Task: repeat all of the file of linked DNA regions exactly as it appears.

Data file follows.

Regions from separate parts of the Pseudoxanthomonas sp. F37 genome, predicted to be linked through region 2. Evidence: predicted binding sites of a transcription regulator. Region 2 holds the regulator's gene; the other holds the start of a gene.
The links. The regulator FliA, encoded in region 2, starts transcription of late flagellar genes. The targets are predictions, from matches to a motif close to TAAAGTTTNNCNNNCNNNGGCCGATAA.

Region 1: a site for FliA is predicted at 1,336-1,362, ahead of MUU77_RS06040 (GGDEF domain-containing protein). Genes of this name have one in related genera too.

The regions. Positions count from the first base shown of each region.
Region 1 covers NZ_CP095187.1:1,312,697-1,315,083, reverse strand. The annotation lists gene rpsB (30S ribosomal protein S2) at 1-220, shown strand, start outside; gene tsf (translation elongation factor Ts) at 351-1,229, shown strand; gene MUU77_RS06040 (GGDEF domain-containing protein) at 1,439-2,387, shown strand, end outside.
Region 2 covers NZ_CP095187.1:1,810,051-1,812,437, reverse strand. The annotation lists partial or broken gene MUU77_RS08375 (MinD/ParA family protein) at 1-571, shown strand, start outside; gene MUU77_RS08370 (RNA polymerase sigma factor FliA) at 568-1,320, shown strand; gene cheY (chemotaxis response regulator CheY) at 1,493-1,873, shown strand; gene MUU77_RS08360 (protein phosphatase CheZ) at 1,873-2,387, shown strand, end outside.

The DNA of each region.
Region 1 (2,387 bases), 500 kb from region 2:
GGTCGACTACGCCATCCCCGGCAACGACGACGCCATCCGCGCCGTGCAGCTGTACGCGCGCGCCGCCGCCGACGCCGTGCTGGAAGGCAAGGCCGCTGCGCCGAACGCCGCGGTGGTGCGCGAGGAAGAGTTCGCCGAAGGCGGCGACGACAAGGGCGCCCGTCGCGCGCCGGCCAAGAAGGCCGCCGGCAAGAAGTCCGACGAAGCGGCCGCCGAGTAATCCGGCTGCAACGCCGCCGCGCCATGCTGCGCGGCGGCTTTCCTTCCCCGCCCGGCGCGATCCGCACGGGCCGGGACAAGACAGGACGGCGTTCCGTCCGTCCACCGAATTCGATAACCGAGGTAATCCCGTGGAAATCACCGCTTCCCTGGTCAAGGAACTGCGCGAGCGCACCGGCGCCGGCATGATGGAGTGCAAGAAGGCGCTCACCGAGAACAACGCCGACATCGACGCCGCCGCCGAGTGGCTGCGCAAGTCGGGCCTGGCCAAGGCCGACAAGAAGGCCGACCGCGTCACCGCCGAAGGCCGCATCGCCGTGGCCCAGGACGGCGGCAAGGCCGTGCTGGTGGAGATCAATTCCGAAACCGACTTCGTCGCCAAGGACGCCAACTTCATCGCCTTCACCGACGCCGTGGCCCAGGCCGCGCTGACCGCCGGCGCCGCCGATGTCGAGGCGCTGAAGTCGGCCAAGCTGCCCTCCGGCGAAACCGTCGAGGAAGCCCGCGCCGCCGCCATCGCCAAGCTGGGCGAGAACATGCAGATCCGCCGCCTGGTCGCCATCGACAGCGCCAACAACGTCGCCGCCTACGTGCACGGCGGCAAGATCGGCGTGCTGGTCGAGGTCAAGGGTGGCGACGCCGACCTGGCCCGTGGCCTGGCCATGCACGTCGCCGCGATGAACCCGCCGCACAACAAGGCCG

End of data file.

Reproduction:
Regions from separate parts of the Pseudoxanthomonas sp. F37 genome, predicted to be linked through region 2. Evidence: predicted binding sites of a transcription regulator. Region 2 holds the regulator's gene; the other holds the start of a gene.
The links. The regulator FliA, encoded in region 2, starts transcription of late flagellar genes. The targets are predictions, from matches to a motif close to TAAAGTTTNNCNNNCNNNGGCCGATAA.

Region 1: a site for FliA is predicted at 1,336-1,362, ahead of MUU77_RS06040 (GGDEF domain-containing protein). Genes of this name have one in related genera too.

The regions. Positions count from the first base shown of each region.
Region 1 covers NZ_CP095187.1:1,312,697-1,315,083, reverse strand. The annotation lists gene rpsB (30S ribosomal protein S2) at 1-220, shown strand, start outside; gene tsf (translation elongation factor Ts) at 351-1,229, shown strand; gene MUU77_RS06040 (GGDEF domain-containing protein) at 1,439-2,387, shown strand, end outside.
Region 2 covers NZ_CP095187.1:1,810,051-1,812,437, reverse strand. The annotation lists partial or broken gene MUU77_RS08375 (MinD/ParA family protein) at 1-571, shown strand, start outside; gene MUU77_RS08370 (RNA polymerase sigma factor FliA) at 568-1,320, shown strand; gene cheY (chemotaxis response regulator CheY) at 1,493-1,873, shown strand; gene MUU77_RS08360 (protein phosphatase CheZ) at 1,873-2,387, shown strand, end outside.

The DNA of each region.
Region 1 (2,387 bases), 500 kb from region 2:
GGTCGACTACGCCATCCCCGGCAACGACGACGCCATCCGCGCCGTGCAGCTGTACGCGCGCGCCGCCGCCGACGCCGTGCTGGAAGGCAAGGCCGCTGCGCCGAACGCCGCGGTGGTGCGCGAGGAAGAGTTCGCCGAAGGCGGCGACGACAAGGGCGCCCGTCGCGCGCCGGCCAAGAAGGCCGCCGGCAAGAAGTCCGACGAAGCGGCCGCCGAGTAATCCGGCTGCAACGCCGCCGCGCCATGCTGCGCGGCGGCTTTCCTTCCCCGCCCGGCGCGATCCGCACGGGCCGGGACAAGACAGGACGGCGTTCCGTCCGTCCACCGAATTCGATAACCGAGGTAATCCCGTGGAAATCACCGCTTCCCTGGTCAAGGAACTGCGCGAGCGCACCGGCGCCGGCATGATGGAGTGCAAGAAGGCGCTCACCGAGAACAACGCCGACATCGACGCCGCCGCCGAGTGGCTGCGCAAGTCGGGCCTGGCCAAGGCCGACAAGAAGGCCGACCGCGTCACCGCCGAAGGCCGCATCGCCGTGGCCCAGGACGGCGGCAAGGCCGTGCTGGTGGAGATCAATTCCGAAACCGACTTCGTCGCCAAGGACGCCAACTTCATCGCCTTCACCGACGCCGTGGCCCAGGCCGCGCTGACCGCCGGCGCCGCCGATGTCGAGGCGCTGAAGTCGGCCAAGCTGCCCTCCGGCGAAACCGTCGAGGAAGCCCGCGCCGCCGCCATCGCCAAGCTGGGCGAGAACATGCAGATCCGCCGCCTGGTCGCCATCGACAGCGCCAACAACGTCGCCGCCTACGTGCACGGCGGCAAGATCGGCGTGCTGGTCGAGGTCAAGGGTGGCGACGCCGACCTGGCCCGTGGCCTGGCCATGCACGTCGCCGCGATGAACCCGCCGCACAACAAGGCCG